The government has extended protections for businesses against eviction and debt enforcement over unpaid rent for another three months.
Protections currently in place, against eviction, rent arrears recovery and statutory demands or winding-up petitions, are now set to continue until 31 March 2021.
However, the government has also stipulated it is the “final extension to protections from the threat of eviction”, intended to give tenants and landlords their last chance to negotiate through unpaid bills. The latest extension will mean the protections have been in place for a year.
Both the BRC and UKHospitality had been urging the government for the extension beyond 31 December, saying businesses desperately needed more time after the latest lockdowns across the UK.
BRC CEO Helen Dickinson said today’s announcement was in the “nick of time” for many businesses.
Communities secretary Robert Jenrick also announced a review of “outdated” commercial landlord and tenant legislation, set to be launched early next year. It is due to consider new leasing models and intended to address concerns the current framework, including the Landlord & Tenant Act 1954, no longer reflects economic conditions.
“I am extending protections from the threat of eviction for businesses unable to pay their rent until March 2021, taking the length of these measures to one year,” said Jenrick. “This will help them recover from the impact of the pandemic and plan for the future.
“This support is for the businesses struggling the most during the pandemic, such as those in hospitality. However, those that are able to pay their rent should do so.
“We are witnessing a profound adjustment in commercial property. It is critical that landlords and tenants across the country use the coming months to reach agreements on rent wherever possible and enable viable businesses to continue to operate.”
Business secretary Alok Sharma said: “We have stood by businesses across the country throughout this pandemic, and as we head into the new year we will make sure they continue to have the support they need to keep their finances stable, protect jobs and build back better.
“There is still some uncertainty ahead, but knowing that they won’t be evicted by their landlord will give thousands of business owners some breathing space and the additional confidence they need to plan for their futures.”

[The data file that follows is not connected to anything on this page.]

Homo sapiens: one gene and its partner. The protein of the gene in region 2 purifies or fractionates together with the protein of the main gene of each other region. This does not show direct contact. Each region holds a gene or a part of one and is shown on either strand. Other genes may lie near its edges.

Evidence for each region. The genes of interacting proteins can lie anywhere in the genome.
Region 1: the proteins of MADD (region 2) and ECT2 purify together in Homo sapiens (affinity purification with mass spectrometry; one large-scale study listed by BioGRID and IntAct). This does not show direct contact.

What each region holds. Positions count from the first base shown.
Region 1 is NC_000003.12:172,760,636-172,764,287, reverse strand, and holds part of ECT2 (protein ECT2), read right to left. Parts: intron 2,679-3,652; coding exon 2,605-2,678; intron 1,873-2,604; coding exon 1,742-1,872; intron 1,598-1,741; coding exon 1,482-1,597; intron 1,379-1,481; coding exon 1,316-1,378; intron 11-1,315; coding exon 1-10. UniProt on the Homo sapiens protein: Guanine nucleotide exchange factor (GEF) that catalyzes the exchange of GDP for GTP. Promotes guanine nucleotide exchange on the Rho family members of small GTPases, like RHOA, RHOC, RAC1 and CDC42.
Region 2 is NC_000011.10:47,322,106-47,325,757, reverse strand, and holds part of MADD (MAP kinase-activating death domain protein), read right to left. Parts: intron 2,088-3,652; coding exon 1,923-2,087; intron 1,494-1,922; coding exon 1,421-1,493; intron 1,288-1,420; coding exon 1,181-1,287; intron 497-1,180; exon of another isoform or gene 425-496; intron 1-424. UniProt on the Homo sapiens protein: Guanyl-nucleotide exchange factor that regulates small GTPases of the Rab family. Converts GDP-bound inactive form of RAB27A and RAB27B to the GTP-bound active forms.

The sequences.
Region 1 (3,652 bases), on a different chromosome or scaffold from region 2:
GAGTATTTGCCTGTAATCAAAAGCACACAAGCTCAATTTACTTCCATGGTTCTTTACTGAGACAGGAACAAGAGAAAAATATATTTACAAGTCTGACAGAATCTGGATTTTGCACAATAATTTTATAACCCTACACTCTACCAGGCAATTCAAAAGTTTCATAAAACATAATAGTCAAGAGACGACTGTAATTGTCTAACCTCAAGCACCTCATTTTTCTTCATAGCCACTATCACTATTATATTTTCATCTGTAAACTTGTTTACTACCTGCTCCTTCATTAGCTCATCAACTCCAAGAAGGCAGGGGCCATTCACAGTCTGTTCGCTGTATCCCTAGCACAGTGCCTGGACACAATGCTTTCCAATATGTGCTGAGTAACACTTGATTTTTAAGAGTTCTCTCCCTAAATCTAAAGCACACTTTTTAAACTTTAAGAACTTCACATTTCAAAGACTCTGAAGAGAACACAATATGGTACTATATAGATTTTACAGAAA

Further guidance to support tenants and landlords is due to be published shortly, according to the announcement. Moves are expected to include updates to a code of practice for landlord and tenant negotiations launched earlier this year.
BRC CEO Helen Dickinson said: “This news comes in the nick of time for many retailers. With footfall down and many stores completely shut in November, many are counting on December sales to claw back some of the lost turnover from this year.
“This extension will give hard-pressed retailers breathing space to trade their way out of rent arrears that may have built up during lockdown. We hope that landlords and tenants will use this time to jointly agree new rent terms and payment plans to deal with any outstanding arrears.”
The government’s announcement falls short of a call from UKHospitality for the protections to be extended for another six months, until June 2021. The move was nonetheless welcomed by the body, with the caveat that more support was needed.
UKHospitality CEO Kate Nicholls said: “This is a very welcome respite and it will be crucial in ensuring that more businesses do not fall off an immediate cliff edge. Hospitality businesses that have been hammered all year long were staring down the barrel of mass failures and job losses without this.
“If it is to be the final extension to the moratoria, then it is absolutely crucial that it is followed swiftly by a cohesive and comprehensive package of recovery measures from the government. The focus now needs to turn to helping businesses begin to get back towards full strength and trade their way out of danger.”
Nicholls called for an extension of the business rates holiday beyond 31 March 2021 “alongside loans to tenants where landlords have provided rent concessions”.
Before today’s announcement, the British Property Federation had argued a further extension beyond 31 December would be unsustainable, with commercial rent debt due to have reached about £4.5bn by the end of this year.
The body received the announcement as confirmation of an end date for the protections.
“Today the government has confirmed that it is time to plan for the future and give the commercial real estate sector the clarity it needs in order to play its fundamental role in the UK’s recovery from the impacts of Covid-19,” said BPF CEO Melanie Leech.